~~ Premium Times
On Tuesday, a U.S. District Court in Washington D.C. gave judgment affirming a $6.59 billion arbitral award, plus $2.30 billion interest, against Nigeria.
The judgment was given after the country failed to show up in court to defend the matter.
The naira value of the amount came to about N2.7 trillion (at the Central Bank of Nigeria’s rate of N306 to one U.S Dollar).
Just as the judgment was handed down, PREMIUM TIMES became aware that the country would have paid less than 10 per cent of the $8.9 billion award if the Muhammadu Buhari administration had acted in line with the recommendation passed to it by the preceding Goodluck Jonathan regime.
But rather than take the recommended action, the Buhari administration scorned at the settlement agreement its predecessor signed with Process & Industrial Development Limited (P&ID), the engineering firm fighting Nigeria for breach of contract.
Official documents reviewed by PREMIUM TIMES show that a government negotiation team constituted by Mr. Jonathan successfully negotiated an out-of-tribunal settlement with P&ID and got the company to accept an $850 million payment, about 9.6 per cent of the $8.9billion award.
However, the present administration ignored that settlement and rather asked its lawyers to return to the tribunal to further contest the engineering firm’s claims.
The tribunal then ruled against Nigeria, awarding $6.6 billion in favour of the British Virgin Island’s firm.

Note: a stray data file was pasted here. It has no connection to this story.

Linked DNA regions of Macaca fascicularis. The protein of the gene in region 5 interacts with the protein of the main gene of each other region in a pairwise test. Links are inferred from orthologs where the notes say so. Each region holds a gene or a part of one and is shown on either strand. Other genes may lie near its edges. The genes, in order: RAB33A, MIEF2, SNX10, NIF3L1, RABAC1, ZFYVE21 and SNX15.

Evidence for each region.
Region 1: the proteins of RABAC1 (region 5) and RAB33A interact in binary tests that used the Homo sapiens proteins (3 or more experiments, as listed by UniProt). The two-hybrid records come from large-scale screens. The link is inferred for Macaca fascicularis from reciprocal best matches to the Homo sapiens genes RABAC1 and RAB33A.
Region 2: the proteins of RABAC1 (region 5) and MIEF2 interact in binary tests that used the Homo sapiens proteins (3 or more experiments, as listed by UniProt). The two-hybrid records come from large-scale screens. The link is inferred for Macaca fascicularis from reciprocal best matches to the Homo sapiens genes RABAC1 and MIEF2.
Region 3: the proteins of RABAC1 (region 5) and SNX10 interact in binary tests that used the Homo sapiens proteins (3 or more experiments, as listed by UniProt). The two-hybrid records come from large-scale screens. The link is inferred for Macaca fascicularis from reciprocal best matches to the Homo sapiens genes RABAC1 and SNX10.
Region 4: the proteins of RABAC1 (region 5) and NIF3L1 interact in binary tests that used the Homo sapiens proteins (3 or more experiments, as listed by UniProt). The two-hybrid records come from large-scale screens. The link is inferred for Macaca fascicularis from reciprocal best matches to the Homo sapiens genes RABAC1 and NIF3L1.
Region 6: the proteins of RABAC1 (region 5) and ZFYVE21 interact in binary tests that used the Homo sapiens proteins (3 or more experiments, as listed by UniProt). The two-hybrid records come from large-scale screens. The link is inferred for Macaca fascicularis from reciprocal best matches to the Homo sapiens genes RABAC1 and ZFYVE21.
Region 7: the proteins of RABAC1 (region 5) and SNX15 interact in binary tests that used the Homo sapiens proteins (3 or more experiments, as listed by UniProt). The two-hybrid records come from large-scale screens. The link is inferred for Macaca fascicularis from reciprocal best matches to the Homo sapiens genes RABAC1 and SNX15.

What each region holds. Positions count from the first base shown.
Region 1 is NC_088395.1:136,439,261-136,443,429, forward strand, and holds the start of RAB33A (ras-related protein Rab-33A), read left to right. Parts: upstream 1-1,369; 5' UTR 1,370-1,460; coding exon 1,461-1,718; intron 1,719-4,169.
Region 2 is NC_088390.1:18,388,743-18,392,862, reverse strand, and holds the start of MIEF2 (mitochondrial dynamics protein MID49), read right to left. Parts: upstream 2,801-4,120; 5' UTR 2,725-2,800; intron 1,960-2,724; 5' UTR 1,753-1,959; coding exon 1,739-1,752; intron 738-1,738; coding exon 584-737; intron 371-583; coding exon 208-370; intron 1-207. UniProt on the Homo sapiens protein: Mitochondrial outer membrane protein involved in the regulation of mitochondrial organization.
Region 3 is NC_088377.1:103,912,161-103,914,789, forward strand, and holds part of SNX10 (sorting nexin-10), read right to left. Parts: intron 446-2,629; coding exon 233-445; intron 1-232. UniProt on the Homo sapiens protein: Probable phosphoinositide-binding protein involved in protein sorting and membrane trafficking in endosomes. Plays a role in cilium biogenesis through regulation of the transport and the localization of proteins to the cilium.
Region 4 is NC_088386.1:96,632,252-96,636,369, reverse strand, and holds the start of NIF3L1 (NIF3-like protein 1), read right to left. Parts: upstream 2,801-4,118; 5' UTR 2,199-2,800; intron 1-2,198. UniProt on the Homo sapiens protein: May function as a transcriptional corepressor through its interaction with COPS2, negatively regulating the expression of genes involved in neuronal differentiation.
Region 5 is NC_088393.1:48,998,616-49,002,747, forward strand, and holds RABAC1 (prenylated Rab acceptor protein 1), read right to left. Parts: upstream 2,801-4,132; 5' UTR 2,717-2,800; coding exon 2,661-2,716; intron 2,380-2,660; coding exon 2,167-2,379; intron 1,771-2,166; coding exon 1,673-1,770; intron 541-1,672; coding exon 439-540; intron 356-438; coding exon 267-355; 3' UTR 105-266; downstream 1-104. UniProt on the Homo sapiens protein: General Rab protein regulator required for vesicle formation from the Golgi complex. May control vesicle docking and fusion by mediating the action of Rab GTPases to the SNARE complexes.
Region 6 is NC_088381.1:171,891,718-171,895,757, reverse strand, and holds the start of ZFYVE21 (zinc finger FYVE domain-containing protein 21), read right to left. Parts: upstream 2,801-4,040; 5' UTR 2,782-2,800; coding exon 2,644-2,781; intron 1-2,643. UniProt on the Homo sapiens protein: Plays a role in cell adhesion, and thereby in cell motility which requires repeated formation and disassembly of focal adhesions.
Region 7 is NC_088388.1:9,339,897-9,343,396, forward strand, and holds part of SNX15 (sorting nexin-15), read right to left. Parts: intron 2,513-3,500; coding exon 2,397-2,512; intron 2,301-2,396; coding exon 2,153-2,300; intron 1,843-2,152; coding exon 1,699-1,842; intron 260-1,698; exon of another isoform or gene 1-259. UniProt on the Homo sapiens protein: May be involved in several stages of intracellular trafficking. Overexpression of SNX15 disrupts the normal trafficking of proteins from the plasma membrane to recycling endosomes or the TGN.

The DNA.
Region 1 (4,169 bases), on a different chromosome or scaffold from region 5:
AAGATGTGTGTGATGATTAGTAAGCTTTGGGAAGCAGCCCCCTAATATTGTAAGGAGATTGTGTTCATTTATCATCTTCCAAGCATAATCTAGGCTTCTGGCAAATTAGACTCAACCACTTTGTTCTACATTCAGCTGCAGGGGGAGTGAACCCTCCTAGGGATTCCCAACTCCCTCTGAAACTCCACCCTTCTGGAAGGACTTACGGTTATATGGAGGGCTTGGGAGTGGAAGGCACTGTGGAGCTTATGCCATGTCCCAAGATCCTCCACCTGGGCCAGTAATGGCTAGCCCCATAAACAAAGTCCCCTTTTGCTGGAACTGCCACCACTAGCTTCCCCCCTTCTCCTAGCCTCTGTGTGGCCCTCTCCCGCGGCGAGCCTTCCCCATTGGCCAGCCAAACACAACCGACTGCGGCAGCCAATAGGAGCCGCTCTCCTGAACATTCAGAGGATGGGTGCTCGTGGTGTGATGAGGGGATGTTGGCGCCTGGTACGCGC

The refusal to settle the matter for over five years attracted additional $2.3billion in accumulated interest at seven per cent per annum.
The fine followed a dispute over alleged breach of contractual agreement by the Ministry of Petroleum Resources and the Nigerian National Petroleum Corporation (NNPC).
Officials familiar with the matter told this newspaper that the Jonathan government hammered out the $850 million agreement with P&ID a few days to the end of its reign.
It then transferred the responsibility of disbursing funds to the aggrieved company to the then in-coming government of President Muhammadu Buhari.
Former President Goodluck Jonathan
“President Jonathan reasoned that since his administration was already a few days away from its exit on May 29, 2015, it was proper not to approve the payment of $850 million to avoid unnecessary suspicion,” one official said, asking not to be named because of the sensitivity of the matter